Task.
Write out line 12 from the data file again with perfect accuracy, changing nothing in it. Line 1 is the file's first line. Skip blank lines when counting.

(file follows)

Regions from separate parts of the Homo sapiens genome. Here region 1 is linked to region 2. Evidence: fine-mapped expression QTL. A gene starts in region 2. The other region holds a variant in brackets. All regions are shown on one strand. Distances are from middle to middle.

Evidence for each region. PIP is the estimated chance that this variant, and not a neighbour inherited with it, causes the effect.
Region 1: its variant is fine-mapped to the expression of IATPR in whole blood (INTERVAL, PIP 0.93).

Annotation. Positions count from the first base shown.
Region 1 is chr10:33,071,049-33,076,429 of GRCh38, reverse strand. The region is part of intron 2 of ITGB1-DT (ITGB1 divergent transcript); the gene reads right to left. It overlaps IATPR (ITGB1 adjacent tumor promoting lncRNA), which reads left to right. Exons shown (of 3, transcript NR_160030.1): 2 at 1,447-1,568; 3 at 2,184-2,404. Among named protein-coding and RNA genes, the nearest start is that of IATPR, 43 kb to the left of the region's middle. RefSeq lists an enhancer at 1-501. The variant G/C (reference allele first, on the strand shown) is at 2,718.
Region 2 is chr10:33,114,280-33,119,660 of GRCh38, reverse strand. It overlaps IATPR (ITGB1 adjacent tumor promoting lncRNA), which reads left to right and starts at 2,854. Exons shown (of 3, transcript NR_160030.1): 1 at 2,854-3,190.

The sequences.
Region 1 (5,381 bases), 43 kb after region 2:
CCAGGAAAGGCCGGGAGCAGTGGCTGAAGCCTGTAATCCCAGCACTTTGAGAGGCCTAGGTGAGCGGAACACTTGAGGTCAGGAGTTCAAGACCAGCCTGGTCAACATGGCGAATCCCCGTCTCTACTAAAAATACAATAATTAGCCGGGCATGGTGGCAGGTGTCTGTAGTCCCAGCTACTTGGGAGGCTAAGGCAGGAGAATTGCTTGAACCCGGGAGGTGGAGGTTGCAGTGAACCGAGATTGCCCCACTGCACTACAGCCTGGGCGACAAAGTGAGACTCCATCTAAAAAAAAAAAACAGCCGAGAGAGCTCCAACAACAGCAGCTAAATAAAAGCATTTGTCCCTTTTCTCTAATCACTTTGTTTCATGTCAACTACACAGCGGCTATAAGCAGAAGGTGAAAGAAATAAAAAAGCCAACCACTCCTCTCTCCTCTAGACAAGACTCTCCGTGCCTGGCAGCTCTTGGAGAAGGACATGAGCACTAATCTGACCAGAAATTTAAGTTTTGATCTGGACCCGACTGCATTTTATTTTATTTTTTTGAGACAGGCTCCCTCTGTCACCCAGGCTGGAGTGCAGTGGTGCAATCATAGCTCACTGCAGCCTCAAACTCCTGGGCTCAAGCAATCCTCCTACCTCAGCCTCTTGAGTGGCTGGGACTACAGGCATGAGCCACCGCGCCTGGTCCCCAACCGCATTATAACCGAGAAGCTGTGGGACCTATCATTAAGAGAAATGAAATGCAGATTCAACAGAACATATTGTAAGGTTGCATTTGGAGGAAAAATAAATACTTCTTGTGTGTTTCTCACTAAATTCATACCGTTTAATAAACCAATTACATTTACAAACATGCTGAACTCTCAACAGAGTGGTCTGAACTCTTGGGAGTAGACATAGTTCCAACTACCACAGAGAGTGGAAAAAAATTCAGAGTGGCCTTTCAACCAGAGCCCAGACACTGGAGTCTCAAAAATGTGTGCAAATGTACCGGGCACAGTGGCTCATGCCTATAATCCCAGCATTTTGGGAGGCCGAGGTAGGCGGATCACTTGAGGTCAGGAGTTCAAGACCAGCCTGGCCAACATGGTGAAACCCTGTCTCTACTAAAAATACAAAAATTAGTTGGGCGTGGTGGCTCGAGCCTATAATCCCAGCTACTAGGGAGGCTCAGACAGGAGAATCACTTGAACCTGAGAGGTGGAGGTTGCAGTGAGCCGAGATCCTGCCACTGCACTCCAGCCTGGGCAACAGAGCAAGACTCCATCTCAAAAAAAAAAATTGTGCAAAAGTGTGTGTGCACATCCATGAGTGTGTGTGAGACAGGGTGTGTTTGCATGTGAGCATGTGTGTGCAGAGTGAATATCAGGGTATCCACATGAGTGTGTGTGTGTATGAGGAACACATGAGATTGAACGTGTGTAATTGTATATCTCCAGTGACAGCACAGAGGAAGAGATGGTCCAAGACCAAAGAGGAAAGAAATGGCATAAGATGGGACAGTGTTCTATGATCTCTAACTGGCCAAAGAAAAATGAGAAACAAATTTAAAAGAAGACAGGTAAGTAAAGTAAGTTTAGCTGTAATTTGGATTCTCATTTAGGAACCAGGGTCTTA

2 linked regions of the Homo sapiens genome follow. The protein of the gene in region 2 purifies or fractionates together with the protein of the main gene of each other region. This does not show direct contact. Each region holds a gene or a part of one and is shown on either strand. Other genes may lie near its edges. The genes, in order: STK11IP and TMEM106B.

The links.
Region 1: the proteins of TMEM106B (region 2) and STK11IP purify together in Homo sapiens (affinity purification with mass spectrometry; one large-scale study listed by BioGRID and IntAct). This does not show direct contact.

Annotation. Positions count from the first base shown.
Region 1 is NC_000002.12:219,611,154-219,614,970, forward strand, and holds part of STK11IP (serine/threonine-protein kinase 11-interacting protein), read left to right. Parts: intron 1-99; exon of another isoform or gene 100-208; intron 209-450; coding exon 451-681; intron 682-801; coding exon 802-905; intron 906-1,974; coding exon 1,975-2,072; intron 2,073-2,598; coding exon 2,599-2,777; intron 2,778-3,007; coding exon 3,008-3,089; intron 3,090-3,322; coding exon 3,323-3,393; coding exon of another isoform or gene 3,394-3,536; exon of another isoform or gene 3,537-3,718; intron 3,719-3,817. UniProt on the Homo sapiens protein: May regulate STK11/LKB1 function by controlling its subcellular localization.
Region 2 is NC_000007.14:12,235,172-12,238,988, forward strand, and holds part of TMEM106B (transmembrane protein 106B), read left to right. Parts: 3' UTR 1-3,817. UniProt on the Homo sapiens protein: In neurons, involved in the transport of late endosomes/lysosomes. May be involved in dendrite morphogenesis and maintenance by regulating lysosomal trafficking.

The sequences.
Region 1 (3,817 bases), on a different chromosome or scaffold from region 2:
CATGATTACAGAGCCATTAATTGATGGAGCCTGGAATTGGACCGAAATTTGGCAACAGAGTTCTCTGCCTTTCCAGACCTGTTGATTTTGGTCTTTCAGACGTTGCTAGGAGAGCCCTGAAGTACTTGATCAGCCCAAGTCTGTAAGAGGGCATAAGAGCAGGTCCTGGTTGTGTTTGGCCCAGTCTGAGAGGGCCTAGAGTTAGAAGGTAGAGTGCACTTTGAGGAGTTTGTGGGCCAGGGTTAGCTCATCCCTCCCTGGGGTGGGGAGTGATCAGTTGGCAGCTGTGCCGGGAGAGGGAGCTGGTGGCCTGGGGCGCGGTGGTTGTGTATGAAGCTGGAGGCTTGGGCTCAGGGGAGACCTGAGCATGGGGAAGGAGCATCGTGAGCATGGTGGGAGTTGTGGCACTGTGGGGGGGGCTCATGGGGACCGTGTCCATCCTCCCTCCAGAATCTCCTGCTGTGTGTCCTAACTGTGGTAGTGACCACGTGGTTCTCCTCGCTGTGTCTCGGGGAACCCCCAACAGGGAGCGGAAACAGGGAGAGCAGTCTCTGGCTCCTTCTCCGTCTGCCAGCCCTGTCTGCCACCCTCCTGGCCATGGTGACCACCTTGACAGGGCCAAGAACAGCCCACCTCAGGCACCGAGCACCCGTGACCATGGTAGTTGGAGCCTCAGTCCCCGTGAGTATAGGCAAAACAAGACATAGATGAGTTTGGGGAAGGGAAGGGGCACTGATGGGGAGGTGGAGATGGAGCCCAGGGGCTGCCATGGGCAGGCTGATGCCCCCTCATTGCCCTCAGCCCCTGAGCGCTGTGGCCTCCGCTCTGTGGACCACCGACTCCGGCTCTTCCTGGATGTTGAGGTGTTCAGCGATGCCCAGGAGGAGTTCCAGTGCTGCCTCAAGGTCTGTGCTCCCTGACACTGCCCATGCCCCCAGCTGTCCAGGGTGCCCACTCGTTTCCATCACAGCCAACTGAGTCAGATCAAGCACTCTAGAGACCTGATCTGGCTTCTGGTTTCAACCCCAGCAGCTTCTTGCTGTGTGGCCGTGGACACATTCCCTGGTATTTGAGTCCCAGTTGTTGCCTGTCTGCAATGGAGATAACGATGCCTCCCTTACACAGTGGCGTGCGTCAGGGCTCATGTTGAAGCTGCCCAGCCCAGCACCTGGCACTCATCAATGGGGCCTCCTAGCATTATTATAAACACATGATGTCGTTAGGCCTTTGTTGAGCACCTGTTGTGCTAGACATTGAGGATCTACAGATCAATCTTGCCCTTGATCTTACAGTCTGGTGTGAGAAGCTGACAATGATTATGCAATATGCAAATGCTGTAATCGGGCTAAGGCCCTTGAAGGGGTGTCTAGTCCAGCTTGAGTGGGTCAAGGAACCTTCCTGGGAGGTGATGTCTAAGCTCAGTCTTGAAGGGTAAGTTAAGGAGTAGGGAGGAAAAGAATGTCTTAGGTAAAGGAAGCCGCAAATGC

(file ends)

Region 1: the proteins of TMEM106B (region 2) and STK11IP purify together in Homo sapiens (affinity purification with mass spectrometry; one large-scale study listed by BioGRID and IntAct). This does not show direct contact.